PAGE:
The survey discovered that Europeans, regardless of their age or nationality, were more inclined to believe that the EU should handle decisions regarding addressing the climate emergency on behalf of its member countries, rather than each country making their own decisions independently.
Italians, Spaniards, and Britons were the most inclined to make lifestyle adjustments in order to combat the climate crisis. On the other hand, Germans, with a quarter of their population denying human impact on global warming, were the least likely to do so.
Among people of all ages, the most commonly adopted lifestyle modifications were the smaller ones. Adding greenery to their living space was widely favored, with 79% of British respondents and 66% of Germans stating they either already did or were willing to do so.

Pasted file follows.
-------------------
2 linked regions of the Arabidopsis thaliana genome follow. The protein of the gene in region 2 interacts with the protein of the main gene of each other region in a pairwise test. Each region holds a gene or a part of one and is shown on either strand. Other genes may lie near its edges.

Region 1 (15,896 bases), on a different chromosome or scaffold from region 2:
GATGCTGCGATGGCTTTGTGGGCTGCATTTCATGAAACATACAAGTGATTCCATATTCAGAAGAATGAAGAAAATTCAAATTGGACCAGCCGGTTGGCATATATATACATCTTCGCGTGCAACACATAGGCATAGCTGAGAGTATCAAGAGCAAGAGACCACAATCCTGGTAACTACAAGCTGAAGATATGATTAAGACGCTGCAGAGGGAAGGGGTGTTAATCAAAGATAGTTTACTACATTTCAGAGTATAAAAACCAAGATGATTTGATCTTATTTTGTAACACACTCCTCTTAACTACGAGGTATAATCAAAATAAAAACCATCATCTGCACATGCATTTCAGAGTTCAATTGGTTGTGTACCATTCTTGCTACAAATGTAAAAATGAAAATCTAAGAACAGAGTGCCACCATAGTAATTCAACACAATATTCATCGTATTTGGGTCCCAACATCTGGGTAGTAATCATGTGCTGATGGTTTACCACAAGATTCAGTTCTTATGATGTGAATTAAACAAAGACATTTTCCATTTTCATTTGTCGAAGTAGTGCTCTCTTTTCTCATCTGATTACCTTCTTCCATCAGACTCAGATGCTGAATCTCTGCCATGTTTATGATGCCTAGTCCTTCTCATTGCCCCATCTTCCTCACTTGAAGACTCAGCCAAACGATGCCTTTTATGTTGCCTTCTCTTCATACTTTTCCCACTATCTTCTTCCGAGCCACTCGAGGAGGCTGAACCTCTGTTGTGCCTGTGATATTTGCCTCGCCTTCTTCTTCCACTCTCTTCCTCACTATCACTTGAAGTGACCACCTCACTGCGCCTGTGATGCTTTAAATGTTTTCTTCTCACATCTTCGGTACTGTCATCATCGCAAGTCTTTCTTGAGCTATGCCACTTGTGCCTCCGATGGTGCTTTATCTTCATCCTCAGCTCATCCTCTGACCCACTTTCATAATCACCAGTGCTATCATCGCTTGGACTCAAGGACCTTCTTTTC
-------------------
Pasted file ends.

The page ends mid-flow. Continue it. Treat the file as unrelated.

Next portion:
Approximately 66% of the participants expressed their readiness to consume vegetables and fruits that are currently in season. However, completely eliminating meat and dairy from their diet was the least favored option, with Italians being the most inclined at 27%.
The decision to stop driving divided Europeans. Approximately 58% of French citizens, 57% of Italians, and 56% of Germans expressed a willingness to solely rely on walking, cycling, or public transportation. However, only 40% of British individuals, 39% of Swedes, and 35% of Danes shared this sentiment.